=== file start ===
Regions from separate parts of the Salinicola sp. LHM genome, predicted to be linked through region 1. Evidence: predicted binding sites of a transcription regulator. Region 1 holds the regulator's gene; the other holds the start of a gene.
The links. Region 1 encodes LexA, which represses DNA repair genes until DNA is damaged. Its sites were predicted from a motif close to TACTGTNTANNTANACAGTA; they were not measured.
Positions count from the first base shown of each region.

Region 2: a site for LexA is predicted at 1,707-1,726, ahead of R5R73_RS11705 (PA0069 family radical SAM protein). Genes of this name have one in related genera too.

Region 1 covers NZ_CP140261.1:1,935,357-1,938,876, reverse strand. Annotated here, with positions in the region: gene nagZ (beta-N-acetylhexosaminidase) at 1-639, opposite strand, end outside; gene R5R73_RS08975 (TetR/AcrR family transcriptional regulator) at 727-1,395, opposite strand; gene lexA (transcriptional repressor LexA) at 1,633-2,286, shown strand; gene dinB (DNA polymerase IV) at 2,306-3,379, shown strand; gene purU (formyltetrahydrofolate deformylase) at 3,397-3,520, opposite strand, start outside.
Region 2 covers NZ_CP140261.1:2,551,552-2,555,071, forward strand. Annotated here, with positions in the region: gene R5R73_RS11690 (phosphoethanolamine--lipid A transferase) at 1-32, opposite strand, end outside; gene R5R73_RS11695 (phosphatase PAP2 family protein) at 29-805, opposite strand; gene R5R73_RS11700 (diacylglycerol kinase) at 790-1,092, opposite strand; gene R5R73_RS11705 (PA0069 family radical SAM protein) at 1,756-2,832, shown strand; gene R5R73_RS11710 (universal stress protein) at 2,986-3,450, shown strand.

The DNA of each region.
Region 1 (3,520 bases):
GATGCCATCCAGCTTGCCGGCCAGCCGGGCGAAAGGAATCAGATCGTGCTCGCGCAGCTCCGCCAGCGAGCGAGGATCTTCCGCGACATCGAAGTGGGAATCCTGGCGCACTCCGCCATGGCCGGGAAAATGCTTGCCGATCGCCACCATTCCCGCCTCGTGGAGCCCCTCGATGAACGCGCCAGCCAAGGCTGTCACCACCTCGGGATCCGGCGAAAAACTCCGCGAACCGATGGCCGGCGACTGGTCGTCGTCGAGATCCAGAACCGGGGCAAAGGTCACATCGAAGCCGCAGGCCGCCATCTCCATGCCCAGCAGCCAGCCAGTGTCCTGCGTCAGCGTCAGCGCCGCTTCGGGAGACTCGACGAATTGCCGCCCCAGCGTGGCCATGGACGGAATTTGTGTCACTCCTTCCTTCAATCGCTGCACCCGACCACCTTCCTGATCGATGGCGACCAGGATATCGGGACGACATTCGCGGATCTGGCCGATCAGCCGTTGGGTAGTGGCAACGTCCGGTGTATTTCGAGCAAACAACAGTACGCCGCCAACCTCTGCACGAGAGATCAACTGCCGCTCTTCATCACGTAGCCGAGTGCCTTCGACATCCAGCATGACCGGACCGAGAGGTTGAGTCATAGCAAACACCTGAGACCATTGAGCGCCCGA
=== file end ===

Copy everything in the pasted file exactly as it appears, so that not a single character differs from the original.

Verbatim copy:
Regions from separate parts of the Salinicola sp. LHM genome, predicted to be linked through region 1. Evidence: predicted binding sites of a transcription regulator. Region 1 holds the regulator's gene; the other holds the start of a gene.
The links. Region 1 encodes LexA, which represses DNA repair genes until DNA is damaged. Its sites were predicted from a motif close to TACTGTNTANNTANACAGTA; they were not measured.
Positions count from the first base shown of each region.

Region 2: a site for LexA is predicted at 1,707-1,726, ahead of R5R73_RS11705 (PA0069 family radical SAM protein). Genes of this name have one in related genera too.

Region 1 covers NZ_CP140261.1:1,935,357-1,938,876, reverse strand. Annotated here, with positions in the region: gene nagZ (beta-N-acetylhexosaminidase) at 1-639, opposite strand, end outside; gene R5R73_RS08975 (TetR/AcrR family transcriptional regulator) at 727-1,395, opposite strand; gene lexA (transcriptional repressor LexA) at 1,633-2,286, shown strand; gene dinB (DNA polymerase IV) at 2,306-3,379, shown strand; gene purU (formyltetrahydrofolate deformylase) at 3,397-3,520, opposite strand, start outside.
Region 2 covers NZ_CP140261.1:2,551,552-2,555,071, forward strand. Annotated here, with positions in the region: gene R5R73_RS11690 (phosphoethanolamine--lipid A transferase) at 1-32, opposite strand, end outside; gene R5R73_RS11695 (phosphatase PAP2 family protein) at 29-805, opposite strand; gene R5R73_RS11700 (diacylglycerol kinase) at 790-1,092, opposite strand; gene R5R73_RS11705 (PA0069 family radical SAM protein) at 1,756-2,832, shown strand; gene R5R73_RS11710 (universal stress protein) at 2,986-3,450, shown strand.

The DNA of each region.
Region 1 (3,520 bases):
GATGCCATCCAGCTTGCCGGCCAGCCGGGCGAAAGGAATCAGATCGTGCTCGCGCAGCTCCGCCAGCGAGCGAGGATCTTCCGCGACATCGAAGTGGGAATCCTGGCGCACTCCGCCATGGCCGGGAAAATGCTTGCCGATCGCCACCATTCCCGCCTCGTGGAGCCCCTCGATGAACGCGCCAGCCAAGGCTGTCACCACCTCGGGATCCGGCGAAAAACTCCGCGAACCGATGGCCGGCGACTGGTCGTCGTCGAGATCCAGAACCGGGGCAAAGGTCACATCGAAGCCGCAGGCCGCCATCTCCATGCCCAGCAGCCAGCCAGTGTCCTGCGTCAGCGTCAGCGCCGCTTCGGGAGACTCGACGAATTGCCGCCCCAGCGTGGCCATGGACGGAATTTGTGTCACTCCTTCCTTCAATCGCTGCACCCGACCACCTTCCTGATCGATGGCGACCAGGATATCGGGACGACATTCGCGGATCTGGCCGATCAGCCGTTGGGTAGTGGCAACGTCCGGTGTATTTCGAGCAAACAACAGTACGCCGCCAACCTCTGCACGAGAGATCAACTGCCGCTCTTCATCACGTAGCCGAGTGCCTTCGACATCCAGCATGACCGGACCGAGAGGTTGAGTCATAGCAAACACCTGAGACCATTGAGCGCCCGA